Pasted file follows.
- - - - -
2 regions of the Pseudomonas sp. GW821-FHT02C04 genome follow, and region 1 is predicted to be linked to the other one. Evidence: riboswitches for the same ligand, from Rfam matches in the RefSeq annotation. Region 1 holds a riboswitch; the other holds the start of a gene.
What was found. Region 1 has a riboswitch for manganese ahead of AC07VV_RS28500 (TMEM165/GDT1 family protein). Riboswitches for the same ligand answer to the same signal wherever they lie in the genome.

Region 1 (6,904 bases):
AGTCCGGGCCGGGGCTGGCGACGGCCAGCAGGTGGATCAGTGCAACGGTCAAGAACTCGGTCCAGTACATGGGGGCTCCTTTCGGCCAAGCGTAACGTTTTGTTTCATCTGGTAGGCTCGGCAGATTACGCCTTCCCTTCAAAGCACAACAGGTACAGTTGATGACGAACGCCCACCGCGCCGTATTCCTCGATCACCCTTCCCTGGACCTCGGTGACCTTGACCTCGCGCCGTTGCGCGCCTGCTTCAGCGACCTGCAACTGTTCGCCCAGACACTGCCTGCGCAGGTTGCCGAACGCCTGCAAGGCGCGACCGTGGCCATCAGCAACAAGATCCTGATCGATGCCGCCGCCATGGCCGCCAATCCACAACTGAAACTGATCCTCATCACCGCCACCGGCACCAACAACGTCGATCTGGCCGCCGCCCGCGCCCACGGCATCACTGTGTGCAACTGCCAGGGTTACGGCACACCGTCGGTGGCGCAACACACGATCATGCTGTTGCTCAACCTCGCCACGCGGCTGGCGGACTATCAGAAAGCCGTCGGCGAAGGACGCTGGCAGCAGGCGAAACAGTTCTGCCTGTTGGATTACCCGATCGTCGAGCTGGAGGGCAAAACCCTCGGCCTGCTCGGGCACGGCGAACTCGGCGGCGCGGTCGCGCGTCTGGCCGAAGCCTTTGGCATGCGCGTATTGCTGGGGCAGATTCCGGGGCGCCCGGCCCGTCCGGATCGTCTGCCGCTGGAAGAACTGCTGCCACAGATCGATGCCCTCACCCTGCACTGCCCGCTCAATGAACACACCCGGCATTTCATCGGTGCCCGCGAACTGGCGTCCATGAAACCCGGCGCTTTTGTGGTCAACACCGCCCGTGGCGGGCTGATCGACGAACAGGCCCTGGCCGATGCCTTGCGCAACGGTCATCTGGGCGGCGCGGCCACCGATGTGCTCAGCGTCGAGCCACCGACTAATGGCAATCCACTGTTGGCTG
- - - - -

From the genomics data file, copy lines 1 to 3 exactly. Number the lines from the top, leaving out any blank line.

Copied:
2 regions of the Pseudomonas sp. GW821-FHT02C04 genome follow, and region 1 is predicted to be linked to the other one. Evidence: riboswitches for the same ligand, from Rfam matches in the RefSeq annotation. Region 1 holds a riboswitch; the other holds the start of a gene.
What was found. Region 1 has a riboswitch for manganese ahead of AC07VV_RS28500 (TMEM165/GDT1 family protein). Riboswitches for the same ligand answer to the same signal wherever they lie in the genome.

Region 1 (6,904 bases):